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Lukashenko says he won’t talk to opposition’s Coordination Council as Tikhanovskaya’s representative in Minsk ‘disappears’
Lukashenko says he won’t talk to opposition’s Coordination Council as Tikhanovskaya’s representative in Minsk ‘disappears’ avatar

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Alexander Lukashenko has no plans to negotiate with the opposition’s Coordination Council, accusing them of wanting a ‘catastrophe’ for the country by cutting ties with Moscow, and destroying the health and education systems.

He was speaking to Russian journalists who arrived in Minsk on Tuesday for Lukashenko's first interview since he was officially declared the winner of a disputed election last month.

“I won’t talk to the opposition’s Coordination Council because I don’t know who these people are. They are no opposition. What they suggest will be a catastrophe for Belarus and the Belarusian people,” the president insisted, as reported by Editor-in-Chief of the Govorit Moskva radio station Roman Babayan on Telegram. “They want to cut ties with our brotherly country, Russia, they want people to pay for healthcare and education. They want our industrial facilities to be destroyed and workers to lose their jobs.”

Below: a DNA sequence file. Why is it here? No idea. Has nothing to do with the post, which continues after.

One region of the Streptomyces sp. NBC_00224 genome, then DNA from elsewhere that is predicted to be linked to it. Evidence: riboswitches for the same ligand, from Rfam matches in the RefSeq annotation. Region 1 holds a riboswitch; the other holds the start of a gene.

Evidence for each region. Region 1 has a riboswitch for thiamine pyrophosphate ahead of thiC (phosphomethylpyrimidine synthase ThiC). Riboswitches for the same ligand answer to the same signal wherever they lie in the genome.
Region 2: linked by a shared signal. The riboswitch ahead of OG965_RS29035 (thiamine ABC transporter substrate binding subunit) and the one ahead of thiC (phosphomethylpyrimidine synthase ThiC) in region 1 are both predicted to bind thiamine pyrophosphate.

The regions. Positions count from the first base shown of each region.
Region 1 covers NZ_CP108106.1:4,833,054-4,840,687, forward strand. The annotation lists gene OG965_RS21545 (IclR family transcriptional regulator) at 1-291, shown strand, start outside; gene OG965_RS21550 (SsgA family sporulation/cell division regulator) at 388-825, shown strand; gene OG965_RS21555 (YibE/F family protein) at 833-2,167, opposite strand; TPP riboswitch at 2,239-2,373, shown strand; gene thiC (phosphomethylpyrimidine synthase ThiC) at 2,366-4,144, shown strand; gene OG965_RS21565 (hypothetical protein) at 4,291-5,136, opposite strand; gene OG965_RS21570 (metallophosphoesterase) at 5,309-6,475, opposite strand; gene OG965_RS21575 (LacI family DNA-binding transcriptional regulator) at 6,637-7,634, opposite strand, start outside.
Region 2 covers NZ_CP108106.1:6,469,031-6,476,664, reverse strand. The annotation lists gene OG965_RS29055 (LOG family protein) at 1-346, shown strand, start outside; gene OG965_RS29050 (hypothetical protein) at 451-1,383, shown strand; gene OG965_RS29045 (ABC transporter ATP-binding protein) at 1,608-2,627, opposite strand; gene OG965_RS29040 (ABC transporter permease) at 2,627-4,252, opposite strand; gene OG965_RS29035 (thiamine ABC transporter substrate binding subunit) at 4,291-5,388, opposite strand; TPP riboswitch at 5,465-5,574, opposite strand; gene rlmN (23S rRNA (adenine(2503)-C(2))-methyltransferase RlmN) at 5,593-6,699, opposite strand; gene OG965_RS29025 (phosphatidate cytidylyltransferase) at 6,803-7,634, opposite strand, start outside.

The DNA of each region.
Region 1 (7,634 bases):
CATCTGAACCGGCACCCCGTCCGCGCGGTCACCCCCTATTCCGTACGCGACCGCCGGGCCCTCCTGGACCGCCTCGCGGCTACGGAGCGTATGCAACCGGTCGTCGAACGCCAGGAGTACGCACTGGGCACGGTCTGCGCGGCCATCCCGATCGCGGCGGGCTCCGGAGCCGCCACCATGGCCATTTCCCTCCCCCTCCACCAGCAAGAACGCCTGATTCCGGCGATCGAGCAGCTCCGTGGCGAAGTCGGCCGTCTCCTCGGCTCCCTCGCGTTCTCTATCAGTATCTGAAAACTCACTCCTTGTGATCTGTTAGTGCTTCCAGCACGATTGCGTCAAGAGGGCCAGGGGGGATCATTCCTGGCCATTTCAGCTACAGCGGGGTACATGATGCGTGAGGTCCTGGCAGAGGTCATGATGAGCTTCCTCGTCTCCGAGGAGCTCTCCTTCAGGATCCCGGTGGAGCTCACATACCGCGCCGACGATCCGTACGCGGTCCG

Meanwhile, also on Tuesday, former Belarusian presidential candidate Svetlana Tikhanovskaya announced that her authorized representative in Minsk, Antonina Konovalova, has disappeared.

Also on rt.com Lukashenko claims he must protect ‘majority’ who voted for him: ‘If I fall, those who stand with me will be slaughtered'

A statement published on Tikhanovskaya’s Telegram channel said that Antonina Konovalova’s “whereabouts are unknown.” Earlier in the day, key opposition figure Maria Kolesnikova was detained by authorities near the Ukrainian border. She had apparently been abducted in Minsk on Monday. Her associates Anton Rodnenkov and Ivan Kravtsov, also members of the opposition’s Coordination Council, are now in Ukraine after what their supporters say was a forced deportation.

Belarus held its presidential election on August 9. According to the Central Election Commission, incumbent Lukashenko received 80.1 percent of the vote, while Tikhanovskaya garnered 10.12 percent. She refused to recognize the election’s results, left Belarus and is currently in Lithuania. On August 14, Tikhanovskaya initiated the creation of a coordination council to ensure transfer of power. On August 20, the Belarusian Prosecutor General’s Office opened a criminal case over calls for the seizure of power.

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